Author Topic: Movable Switch Target In N-Scale  (Read 1384 times)

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BCR751

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Movable Switch Target In N-Scale
« on: January 04, 2019, 03:03:12 PM »
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Looking for ideas on how to build a movable switch target in N-Scale, i.e. one that rotates with the movement of the points.  I've been playing with this idea for years and have tried various methods, none of which have worked.  Love to hear your suggestions/ideas.

Doug

philippe.whyte

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Re: Movable Switch Target In N-Scale
« Reply #1 on: January 04, 2019, 03:33:02 PM »
+1
I'm not certain, but I believe the Briggs Models switch stands were designed to have rotating targets although you would have to make up a linkage that connects them to the points.

http://www.central-hobbies.com/products/briggsmodels.html#swst

Philippe

peteski

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Re: Movable Switch Target In N-Scale
« Reply #2 on: January 04, 2019, 04:06:02 PM »
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I recall few ideas for such a switch stand tossed around here.  Some etched, others 3D-printed.  You shoudl be find those threads with some simple forum search.
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C855B

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Re: Movable Switch Target In N-Scale
« Reply #3 on: January 04, 2019, 05:01:46 PM »
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...mike

http://www.gibboncozadandwestern.com

Quod Nesciunt Sibi Damno Non Erit

BCR 570

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Re: Movable Switch Target In N-Scale
« Reply #4 on: January 04, 2019, 07:36:06 PM »
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Hi Doug:

Yes the Briggs Models switch stands were designed to be operational, and i spent quite a bit of time figuring out how to do it using an article by Gordon Odegard in an old Kalmbach book.  The challenge is that the length of the crank is extremely short and very difficult to spend accurately for a precise 90 degree rotation.  I put the project on the backburner to focus on completion of tracklaying, but it is something I hope to get back to at some point in the future.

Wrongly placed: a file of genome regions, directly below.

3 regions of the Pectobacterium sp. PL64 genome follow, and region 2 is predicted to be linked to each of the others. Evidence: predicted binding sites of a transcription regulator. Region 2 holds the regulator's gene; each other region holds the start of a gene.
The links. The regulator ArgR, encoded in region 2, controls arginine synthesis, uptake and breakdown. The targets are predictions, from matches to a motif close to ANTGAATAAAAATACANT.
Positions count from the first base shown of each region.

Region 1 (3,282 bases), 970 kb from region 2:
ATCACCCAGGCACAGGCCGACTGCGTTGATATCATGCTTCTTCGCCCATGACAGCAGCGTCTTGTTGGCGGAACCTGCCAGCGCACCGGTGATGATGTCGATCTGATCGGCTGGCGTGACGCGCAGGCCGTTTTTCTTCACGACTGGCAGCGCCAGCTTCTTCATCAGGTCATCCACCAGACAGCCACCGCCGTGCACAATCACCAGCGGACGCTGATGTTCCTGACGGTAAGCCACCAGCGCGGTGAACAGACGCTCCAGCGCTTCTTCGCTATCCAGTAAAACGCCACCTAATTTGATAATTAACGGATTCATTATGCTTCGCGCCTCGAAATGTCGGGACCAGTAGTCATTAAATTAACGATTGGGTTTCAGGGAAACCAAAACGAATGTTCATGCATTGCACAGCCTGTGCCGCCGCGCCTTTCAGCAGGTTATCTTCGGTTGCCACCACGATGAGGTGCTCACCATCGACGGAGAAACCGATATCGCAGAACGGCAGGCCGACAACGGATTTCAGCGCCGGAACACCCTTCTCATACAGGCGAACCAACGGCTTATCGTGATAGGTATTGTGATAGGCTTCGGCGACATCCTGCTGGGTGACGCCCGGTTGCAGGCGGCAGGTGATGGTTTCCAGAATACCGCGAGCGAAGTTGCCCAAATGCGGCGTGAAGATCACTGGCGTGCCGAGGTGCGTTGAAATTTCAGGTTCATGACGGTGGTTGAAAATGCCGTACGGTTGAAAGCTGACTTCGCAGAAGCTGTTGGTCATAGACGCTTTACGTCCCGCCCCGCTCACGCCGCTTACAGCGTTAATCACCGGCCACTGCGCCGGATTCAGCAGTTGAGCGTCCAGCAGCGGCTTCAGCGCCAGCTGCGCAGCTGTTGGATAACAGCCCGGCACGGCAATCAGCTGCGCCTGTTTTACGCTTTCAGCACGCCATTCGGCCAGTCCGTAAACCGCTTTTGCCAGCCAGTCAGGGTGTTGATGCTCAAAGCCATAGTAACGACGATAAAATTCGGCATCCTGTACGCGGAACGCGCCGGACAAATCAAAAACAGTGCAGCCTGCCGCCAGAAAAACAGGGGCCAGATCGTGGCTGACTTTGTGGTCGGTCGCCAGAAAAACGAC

Tim
T. Horton
North Vancouver, B.C.
BCR Dawson Creek Subdivision in N Scale
www.bcrdawsonsub.ca

C855B

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Re: Movable Switch Target In N-Scale
« Reply #5 on: January 04, 2019, 07:57:22 PM »
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...The challenge is that the length of the crank is extremely short and very difficult to [bend] accurately for a precise 90 degree rotation. ...

That was the problem I had with my proof-of-concept. I believe the key is "don't bend", it has to be a machined, precision offset, probably something 3D printing could handle. When I get back around to this project I'll have to draw something up and see if it works.
...mike

http://www.gibboncozadandwestern.com

Quod Nesciunt Sibi Damno Non Erit

BCR751

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Re: Movable Switch Target In N-Scale
« Reply #6 on: January 04, 2019, 08:00:27 PM »
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As usual, I obviously wasn't clear in my original post.  I do have the Briggs switch stands.  They are BC Rail prototypical so they're exactly what I need.  What  I'm looking for is a way to rotate the target as the points are thrown.  I'll have a look at the thread link posted by C855B. Any other ideas are most welcome.